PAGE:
The US government has announced it will allow fully-vaccinated air travellers to enter the country with a negative COVID-19 test result prior to hopping on a plane from early November.
The move, which was announced this morning, supersedes the so-called ‘212f’ restrictions which prevented anyone from entering the US via air travel if they had been in 33 specific countries within the last 14 days.
These included the UK, Ireland, all Schengen countries, Brazil, South Africa, India, and China.
The US Travel Association applauded the Biden administration’s announcement, saying the reopening roadmap will help revive the American economy and protect public health.
“This is a major turning point in the management of the virus and will accelerate the recovery of the millions of travel-related jobs that have been lost due to international travel restrictions,” the industry body said in a statement.
“The US Travel Association expresses its deep appreciation to the President and his advisors – in particular, Commerce Secretary Raimondo, who has been a tireless advocate – for working with the industry to develop a plan to restart international travel and safely reconnect America with the world.”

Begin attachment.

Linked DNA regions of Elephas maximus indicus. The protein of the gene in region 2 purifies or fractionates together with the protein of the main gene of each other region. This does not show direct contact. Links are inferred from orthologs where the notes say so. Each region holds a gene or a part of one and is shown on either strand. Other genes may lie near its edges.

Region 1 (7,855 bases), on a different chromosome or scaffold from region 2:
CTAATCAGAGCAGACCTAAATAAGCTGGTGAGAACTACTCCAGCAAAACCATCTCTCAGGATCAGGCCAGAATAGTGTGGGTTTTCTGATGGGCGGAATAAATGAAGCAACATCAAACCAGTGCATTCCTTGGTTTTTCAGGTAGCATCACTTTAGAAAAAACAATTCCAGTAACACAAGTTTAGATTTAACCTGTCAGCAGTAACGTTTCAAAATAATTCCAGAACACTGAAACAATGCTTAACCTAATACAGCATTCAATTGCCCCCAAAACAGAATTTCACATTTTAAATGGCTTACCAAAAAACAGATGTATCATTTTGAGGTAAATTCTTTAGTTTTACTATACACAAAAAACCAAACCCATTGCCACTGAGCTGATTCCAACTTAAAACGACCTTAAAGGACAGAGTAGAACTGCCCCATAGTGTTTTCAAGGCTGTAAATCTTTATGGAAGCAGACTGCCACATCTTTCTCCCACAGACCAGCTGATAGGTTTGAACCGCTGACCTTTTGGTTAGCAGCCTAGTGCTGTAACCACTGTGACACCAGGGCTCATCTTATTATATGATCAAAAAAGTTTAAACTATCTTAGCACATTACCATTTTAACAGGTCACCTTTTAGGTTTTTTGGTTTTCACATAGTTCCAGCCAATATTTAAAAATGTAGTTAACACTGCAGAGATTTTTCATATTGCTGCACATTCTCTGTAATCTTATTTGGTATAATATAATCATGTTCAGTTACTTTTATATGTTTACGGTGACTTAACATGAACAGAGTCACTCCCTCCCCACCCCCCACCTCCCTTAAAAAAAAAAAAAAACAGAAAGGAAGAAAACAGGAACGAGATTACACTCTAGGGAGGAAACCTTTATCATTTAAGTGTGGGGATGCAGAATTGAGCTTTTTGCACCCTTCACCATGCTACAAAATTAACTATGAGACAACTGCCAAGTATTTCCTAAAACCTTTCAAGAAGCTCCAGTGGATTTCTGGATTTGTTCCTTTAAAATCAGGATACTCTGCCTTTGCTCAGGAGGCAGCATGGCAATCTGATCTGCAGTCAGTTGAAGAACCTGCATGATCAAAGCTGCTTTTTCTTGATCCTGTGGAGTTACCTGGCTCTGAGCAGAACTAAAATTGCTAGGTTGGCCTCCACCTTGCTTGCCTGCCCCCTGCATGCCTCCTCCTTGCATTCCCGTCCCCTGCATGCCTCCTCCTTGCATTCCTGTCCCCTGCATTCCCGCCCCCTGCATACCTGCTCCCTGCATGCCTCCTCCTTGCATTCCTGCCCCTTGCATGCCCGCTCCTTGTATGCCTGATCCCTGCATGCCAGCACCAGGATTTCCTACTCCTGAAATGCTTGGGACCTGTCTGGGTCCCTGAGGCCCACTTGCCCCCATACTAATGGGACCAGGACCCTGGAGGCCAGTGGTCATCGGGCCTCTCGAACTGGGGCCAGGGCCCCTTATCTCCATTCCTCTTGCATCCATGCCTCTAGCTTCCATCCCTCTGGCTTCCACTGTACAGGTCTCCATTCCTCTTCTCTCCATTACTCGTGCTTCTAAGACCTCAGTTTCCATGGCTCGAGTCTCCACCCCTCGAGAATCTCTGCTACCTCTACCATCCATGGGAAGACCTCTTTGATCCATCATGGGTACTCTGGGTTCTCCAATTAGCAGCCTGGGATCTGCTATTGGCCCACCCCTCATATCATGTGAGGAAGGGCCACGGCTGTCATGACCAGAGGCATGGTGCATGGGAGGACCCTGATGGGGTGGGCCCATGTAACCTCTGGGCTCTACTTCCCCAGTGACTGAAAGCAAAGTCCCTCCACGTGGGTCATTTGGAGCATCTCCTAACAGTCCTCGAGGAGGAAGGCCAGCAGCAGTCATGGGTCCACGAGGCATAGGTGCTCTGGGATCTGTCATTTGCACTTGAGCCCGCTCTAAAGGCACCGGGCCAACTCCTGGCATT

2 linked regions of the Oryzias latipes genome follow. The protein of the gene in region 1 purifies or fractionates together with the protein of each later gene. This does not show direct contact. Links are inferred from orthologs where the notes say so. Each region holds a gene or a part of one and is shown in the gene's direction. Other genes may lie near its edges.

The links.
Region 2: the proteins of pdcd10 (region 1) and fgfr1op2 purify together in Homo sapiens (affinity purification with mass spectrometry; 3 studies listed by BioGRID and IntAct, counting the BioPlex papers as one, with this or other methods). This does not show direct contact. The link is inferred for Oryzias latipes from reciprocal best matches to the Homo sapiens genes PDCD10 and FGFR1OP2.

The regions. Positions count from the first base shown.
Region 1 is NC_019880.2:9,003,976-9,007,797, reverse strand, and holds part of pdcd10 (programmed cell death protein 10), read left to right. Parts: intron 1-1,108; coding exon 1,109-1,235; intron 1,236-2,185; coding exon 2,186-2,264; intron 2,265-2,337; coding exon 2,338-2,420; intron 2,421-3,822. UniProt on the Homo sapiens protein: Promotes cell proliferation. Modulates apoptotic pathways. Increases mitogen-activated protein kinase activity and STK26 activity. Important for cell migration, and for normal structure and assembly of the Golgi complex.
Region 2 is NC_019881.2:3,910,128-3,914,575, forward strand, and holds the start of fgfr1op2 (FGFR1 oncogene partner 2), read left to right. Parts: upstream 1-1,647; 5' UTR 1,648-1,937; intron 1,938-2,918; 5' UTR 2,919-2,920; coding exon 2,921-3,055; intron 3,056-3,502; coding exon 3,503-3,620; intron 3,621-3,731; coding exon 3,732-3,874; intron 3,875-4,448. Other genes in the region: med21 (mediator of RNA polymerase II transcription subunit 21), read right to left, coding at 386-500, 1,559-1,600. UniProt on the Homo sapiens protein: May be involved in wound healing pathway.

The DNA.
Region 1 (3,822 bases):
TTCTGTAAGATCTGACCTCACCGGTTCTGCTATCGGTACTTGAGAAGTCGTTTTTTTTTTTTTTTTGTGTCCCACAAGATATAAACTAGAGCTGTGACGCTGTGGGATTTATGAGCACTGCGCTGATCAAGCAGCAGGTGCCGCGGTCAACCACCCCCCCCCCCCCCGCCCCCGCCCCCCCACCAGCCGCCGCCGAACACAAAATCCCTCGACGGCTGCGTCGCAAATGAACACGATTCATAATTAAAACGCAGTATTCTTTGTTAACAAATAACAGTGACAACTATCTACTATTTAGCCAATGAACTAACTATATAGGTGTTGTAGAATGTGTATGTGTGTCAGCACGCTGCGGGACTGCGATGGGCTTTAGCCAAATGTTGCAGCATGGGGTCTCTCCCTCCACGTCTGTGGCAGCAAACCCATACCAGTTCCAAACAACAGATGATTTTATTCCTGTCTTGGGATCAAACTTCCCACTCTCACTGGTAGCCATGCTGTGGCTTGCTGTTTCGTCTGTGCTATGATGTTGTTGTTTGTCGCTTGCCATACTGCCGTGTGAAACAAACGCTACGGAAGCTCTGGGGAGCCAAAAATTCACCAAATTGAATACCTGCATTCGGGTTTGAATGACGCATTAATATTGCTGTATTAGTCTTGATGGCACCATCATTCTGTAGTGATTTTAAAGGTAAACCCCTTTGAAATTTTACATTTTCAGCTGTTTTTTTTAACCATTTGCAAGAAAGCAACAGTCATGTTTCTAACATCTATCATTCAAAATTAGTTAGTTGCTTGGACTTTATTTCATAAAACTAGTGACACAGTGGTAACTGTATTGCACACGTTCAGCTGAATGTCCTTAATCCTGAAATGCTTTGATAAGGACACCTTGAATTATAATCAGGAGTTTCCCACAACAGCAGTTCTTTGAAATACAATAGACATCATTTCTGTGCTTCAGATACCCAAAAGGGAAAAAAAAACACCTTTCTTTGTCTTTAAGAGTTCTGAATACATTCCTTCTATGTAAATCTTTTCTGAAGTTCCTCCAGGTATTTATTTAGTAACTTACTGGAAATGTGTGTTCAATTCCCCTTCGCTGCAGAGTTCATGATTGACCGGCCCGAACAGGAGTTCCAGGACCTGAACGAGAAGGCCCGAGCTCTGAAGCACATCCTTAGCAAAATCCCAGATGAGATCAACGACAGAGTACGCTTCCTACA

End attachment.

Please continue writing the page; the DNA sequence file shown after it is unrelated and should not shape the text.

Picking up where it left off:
Willie Walsh, director general of the International Air Transport Association, also praised the US government’s announcement as “a major step forward”.
“Allowing access to the US for those vaccinated will open travel to the US for many who have been locked out for the past 18 months,” he said.
“This is excellent news for families and loved ones who have suffered through the heartache and loneliness of separation.
“It’s good for the millions of livelihoods in the US that depend on global tourism. And it will boost the economic recovery by enabling some key business travel markets.”
Walsh said the announcement marks a key shift in managing the risks of COVID-19 from blanket considerations at the national level to assessment of individual risk.
“The next challenge is finding a system to manage the risks for travellers who do not have access to vaccinations,” he said.
“Data points to testing as a solution, but it is also critical that governments accelerate the global rollout of vaccines and agree [on] a global framework for travel where testing resources are focused on unvaccinated travellers.
“We must get back to a situation where the freedom to travel is available to all.”
In a separate announcement, the US extended its ban on non-essential land travel at the Canada and Mexico borders through 21 October.
Featured image source: iStock/wanderluster